Call for a Free Consultation for your Massachusetts case.
 (855) 941-0909

In Massachusetts Adultery is a Crime!?

Despite the tone of the title, I knew adultery is still a crime in Massachusetts but was quite shocked when my twitter friend, Corine K. Claxton (criminal attorney in Worcester, MA) sent me the court opinion of the last criminal adultery trial in Massachusetts.


The last adultery case to be tried criminally was in 1983.  The woman, Judith, had a late night rendezvous with a man in an abandoned lot in his van when police came up to the van and arrested both Judith and the man for adultery.  They were both married, but not to each other.

“We take judicial notice that the act of adultery frequently has a destructive impact on the marital relationship and is a factor in many divorces.”

I disagree with the court on that statement.  I don’t think adultery is a cause of most divorces – I believe it to be a symptom of a bad marriage.  People cheat because they’re unhappy or unfulfilled with their relationship.  So there is already a downhill relationship, usually, before any of the parties cheat.

“It seems beyond dispute that the [statute] defining or punishing the [crime] of . . . adultery . . . [has] fallen into a very comprehensive desuetude.”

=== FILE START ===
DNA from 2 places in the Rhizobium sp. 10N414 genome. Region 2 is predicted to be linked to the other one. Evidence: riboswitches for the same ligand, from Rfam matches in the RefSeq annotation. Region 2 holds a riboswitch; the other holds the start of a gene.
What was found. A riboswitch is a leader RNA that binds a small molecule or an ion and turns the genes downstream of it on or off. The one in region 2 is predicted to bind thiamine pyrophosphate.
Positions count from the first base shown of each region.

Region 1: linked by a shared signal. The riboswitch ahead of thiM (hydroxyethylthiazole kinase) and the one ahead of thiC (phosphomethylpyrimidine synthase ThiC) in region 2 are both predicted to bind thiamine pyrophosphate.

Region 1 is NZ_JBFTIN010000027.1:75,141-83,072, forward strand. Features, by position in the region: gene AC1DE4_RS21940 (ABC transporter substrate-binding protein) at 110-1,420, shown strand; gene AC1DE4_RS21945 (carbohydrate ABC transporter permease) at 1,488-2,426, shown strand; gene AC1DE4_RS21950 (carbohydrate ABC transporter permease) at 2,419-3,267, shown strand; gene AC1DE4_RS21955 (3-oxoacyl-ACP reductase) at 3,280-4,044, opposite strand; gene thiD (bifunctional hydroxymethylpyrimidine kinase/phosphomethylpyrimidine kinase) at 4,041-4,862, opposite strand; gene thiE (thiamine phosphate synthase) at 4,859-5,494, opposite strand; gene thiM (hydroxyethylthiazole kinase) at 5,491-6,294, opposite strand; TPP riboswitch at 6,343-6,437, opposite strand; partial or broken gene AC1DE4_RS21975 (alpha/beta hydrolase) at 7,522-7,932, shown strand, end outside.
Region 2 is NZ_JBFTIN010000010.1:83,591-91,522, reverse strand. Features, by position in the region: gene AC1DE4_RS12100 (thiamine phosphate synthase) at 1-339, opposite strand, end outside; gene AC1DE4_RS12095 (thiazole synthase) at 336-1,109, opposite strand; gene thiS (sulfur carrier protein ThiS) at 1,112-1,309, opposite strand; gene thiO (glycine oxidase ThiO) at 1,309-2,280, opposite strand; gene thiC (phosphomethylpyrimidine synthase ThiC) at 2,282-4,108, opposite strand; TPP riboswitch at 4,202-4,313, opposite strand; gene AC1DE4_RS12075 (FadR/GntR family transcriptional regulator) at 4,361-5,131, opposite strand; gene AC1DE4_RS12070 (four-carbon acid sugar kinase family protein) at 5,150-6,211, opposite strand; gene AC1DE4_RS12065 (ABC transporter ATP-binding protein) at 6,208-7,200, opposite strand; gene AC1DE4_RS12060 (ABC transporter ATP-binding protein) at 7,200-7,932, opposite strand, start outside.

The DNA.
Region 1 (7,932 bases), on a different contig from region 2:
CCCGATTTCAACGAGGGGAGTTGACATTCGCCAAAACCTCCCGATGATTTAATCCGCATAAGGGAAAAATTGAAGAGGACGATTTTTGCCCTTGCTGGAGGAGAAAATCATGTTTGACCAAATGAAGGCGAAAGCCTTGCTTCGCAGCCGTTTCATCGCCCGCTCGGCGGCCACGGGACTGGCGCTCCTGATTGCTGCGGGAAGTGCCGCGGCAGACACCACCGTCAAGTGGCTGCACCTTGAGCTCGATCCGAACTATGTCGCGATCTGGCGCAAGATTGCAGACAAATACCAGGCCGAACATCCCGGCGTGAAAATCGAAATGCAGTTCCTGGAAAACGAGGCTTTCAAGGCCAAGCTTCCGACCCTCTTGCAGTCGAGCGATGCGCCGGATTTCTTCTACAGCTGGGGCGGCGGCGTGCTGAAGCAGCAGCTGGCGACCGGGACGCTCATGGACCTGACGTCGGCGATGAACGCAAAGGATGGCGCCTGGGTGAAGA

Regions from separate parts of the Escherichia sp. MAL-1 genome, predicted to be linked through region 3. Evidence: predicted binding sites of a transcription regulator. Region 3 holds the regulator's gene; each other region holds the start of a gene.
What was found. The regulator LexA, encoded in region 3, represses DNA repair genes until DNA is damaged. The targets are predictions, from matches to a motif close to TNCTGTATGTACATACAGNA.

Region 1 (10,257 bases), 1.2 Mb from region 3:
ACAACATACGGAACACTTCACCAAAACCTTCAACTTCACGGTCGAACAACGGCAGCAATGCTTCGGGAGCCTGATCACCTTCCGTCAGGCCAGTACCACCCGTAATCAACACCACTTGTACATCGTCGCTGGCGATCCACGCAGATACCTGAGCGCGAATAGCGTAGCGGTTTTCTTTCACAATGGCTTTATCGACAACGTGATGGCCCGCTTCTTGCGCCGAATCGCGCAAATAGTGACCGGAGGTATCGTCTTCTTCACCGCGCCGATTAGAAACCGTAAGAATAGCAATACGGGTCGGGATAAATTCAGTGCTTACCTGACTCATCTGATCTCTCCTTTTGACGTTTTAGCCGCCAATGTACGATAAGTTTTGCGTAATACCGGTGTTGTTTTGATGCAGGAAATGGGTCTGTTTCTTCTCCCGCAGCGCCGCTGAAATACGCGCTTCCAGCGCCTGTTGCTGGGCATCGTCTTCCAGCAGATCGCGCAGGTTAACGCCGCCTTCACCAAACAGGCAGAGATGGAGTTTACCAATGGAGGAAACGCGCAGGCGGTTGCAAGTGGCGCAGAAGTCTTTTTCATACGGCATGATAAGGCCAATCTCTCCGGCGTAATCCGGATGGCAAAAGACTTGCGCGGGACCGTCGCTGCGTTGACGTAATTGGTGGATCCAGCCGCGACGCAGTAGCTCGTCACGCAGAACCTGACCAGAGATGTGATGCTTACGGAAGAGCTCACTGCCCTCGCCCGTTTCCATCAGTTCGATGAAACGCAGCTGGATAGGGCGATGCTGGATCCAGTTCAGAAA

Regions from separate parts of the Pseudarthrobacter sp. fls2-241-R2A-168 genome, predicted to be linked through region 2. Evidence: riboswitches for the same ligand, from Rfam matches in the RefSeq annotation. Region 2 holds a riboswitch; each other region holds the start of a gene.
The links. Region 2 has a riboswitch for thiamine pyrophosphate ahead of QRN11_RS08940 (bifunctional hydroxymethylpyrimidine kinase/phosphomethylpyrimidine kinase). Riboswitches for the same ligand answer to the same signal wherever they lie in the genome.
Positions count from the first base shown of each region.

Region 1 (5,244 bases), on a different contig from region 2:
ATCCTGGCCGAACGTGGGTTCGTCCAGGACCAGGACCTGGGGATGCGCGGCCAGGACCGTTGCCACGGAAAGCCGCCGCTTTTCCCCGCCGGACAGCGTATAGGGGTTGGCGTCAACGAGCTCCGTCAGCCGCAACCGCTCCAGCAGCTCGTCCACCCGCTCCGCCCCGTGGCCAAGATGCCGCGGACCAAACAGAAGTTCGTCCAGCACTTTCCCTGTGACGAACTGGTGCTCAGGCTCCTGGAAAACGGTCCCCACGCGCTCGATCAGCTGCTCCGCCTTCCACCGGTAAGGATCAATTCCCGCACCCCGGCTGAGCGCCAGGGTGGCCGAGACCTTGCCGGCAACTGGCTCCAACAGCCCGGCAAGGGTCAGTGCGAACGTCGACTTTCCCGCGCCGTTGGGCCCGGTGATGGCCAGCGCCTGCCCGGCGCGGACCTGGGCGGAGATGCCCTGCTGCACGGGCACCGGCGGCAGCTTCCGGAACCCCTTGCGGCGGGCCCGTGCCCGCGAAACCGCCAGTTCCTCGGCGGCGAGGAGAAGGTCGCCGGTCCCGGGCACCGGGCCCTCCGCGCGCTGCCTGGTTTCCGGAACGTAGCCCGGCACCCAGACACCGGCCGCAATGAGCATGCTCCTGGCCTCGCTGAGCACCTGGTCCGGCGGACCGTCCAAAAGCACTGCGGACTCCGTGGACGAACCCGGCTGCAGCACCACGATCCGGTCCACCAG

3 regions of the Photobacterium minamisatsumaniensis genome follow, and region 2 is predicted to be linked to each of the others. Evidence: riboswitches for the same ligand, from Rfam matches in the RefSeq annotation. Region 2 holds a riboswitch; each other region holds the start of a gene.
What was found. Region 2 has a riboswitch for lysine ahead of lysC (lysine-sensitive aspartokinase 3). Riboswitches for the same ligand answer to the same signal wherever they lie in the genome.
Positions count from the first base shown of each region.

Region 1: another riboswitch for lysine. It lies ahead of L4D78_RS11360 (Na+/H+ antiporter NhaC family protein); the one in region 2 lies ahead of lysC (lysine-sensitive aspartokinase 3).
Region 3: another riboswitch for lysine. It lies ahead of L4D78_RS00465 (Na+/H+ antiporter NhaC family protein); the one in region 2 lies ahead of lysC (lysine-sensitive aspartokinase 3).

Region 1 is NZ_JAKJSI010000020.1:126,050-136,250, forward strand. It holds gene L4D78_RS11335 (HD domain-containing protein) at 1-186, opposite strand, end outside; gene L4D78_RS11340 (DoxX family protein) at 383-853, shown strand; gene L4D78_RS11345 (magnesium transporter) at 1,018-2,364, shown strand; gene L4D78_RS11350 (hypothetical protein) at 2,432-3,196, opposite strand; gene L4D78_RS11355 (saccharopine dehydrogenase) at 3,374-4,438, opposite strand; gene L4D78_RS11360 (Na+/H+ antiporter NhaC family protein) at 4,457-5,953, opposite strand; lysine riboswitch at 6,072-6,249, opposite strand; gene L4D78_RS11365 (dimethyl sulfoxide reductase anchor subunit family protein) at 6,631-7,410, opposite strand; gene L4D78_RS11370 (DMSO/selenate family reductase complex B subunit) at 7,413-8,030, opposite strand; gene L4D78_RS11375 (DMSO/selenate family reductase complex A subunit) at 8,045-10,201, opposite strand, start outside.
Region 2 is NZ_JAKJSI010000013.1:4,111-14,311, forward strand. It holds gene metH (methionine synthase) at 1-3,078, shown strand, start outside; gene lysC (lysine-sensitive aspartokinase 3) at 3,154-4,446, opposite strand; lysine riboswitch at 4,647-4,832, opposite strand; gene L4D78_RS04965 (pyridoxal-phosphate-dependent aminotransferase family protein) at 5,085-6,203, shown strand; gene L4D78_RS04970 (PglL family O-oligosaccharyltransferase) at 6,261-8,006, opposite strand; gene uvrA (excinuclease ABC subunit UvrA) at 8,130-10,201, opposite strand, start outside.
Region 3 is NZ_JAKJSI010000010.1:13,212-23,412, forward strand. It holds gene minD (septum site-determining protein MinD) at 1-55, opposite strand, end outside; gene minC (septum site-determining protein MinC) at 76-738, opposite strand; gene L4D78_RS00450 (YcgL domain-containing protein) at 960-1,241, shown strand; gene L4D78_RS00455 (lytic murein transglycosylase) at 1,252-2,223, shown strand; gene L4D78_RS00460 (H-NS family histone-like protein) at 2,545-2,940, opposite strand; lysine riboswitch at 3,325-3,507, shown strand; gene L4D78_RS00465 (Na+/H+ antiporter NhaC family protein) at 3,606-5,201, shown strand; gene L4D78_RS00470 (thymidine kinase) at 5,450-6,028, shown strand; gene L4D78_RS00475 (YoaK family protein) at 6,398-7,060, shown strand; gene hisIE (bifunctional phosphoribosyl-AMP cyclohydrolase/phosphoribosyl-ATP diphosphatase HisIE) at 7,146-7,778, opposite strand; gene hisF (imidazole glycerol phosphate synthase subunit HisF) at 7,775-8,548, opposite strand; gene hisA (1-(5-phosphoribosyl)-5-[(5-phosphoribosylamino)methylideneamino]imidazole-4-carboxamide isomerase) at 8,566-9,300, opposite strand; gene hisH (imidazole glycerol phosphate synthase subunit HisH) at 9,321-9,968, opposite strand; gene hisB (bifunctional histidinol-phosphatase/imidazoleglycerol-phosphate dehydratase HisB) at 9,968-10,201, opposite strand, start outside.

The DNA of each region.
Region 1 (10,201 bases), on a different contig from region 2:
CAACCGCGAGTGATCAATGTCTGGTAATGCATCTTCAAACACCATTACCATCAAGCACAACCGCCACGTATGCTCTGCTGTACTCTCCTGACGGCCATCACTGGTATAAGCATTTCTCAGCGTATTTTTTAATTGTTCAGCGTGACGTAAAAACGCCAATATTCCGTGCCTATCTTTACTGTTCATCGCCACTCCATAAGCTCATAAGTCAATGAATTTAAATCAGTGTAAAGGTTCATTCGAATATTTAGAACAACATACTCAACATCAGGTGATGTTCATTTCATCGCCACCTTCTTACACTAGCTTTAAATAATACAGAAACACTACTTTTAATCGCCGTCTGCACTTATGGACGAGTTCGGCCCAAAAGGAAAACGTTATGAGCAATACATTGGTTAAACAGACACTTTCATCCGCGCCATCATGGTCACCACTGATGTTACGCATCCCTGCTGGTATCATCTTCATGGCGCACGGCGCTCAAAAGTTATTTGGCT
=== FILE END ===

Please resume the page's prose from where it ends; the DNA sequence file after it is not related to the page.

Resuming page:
Desuetude, to define, is law that is still on the books but is not used or exercised.

One of the frequent questions I get asked by divorcing clients is whether to file a no-fault divorce or to allege adultery as a grounds.  They also want to know what is the impact and reason for claiming adultery or not.  I usually tell them that it doesn’t matter what the grounds for divorce is (except for some very specific instances) because the divorce will be granted no matter what.  Adultery does go to the conduct of the parties during a divorce, which in turn is a factor in determining alimony and division of property – however, in all honestly, it’s only one of many factors that go into determining alimony and division of property.

Generally, it’s much better and easier to file based on no-fault than to allege a grounds such as adultery.  I’ve gotten divorces based on adultery before and I can assure you that it’s neither simple or pleasant.